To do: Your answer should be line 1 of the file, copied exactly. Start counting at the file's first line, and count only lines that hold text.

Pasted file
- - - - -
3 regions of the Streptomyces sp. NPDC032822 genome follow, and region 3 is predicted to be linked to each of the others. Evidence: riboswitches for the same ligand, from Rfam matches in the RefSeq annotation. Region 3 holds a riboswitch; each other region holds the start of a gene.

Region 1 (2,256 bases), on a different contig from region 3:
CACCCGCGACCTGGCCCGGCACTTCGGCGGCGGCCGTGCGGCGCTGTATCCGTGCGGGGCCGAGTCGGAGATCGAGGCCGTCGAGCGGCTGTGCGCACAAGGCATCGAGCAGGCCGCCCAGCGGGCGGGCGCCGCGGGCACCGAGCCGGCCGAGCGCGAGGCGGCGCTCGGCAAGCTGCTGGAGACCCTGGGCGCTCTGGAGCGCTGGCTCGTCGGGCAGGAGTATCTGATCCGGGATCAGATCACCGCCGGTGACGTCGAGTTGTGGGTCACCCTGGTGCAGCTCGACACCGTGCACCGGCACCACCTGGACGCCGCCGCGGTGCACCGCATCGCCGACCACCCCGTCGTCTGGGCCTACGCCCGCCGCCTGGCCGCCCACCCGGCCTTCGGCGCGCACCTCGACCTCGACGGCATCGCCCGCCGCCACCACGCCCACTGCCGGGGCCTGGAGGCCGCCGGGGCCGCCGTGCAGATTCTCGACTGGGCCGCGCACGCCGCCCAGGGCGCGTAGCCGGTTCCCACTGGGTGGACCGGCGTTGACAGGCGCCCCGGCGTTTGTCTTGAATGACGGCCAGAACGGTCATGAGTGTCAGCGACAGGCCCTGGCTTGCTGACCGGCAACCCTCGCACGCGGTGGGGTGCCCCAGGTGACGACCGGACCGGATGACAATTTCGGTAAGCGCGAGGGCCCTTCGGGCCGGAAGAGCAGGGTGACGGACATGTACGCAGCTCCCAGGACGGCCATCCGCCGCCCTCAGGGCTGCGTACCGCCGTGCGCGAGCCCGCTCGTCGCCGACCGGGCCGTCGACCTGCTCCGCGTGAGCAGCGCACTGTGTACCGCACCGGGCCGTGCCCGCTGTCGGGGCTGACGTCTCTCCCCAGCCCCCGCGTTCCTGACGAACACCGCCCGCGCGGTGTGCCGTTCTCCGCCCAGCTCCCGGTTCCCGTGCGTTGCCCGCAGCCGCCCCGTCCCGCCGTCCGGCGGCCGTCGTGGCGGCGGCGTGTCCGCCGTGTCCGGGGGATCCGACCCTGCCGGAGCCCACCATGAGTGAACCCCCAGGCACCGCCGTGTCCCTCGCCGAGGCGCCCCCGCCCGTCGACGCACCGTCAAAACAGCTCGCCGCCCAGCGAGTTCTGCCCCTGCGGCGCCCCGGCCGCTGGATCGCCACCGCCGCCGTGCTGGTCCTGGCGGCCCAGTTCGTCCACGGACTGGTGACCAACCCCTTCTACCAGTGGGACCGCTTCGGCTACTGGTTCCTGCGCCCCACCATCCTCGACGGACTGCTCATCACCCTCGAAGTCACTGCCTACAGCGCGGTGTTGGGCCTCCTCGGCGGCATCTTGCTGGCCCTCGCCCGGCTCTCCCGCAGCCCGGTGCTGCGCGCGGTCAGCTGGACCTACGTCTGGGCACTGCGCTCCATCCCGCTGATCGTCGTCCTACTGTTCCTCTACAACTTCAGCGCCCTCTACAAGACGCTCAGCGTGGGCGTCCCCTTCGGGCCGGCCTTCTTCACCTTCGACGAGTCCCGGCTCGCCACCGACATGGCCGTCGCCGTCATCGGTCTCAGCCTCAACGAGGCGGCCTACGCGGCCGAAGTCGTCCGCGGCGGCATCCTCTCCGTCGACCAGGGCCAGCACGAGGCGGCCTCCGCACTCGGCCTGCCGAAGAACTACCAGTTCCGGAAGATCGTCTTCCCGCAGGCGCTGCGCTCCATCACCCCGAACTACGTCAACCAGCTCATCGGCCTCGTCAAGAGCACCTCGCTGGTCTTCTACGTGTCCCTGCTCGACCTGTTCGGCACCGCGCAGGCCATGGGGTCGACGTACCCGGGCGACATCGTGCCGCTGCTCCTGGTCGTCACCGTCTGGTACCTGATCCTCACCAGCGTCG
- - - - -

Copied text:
3 regions of the Streptomyces sp. NPDC032822 genome follow, and region 3 is predicted to be linked to each of the others. Evidence: riboswitches for the same ligand, from Rfam matches in the RefSeq annotation. Region 3 holds a riboswitch; each other region holds the start of a gene.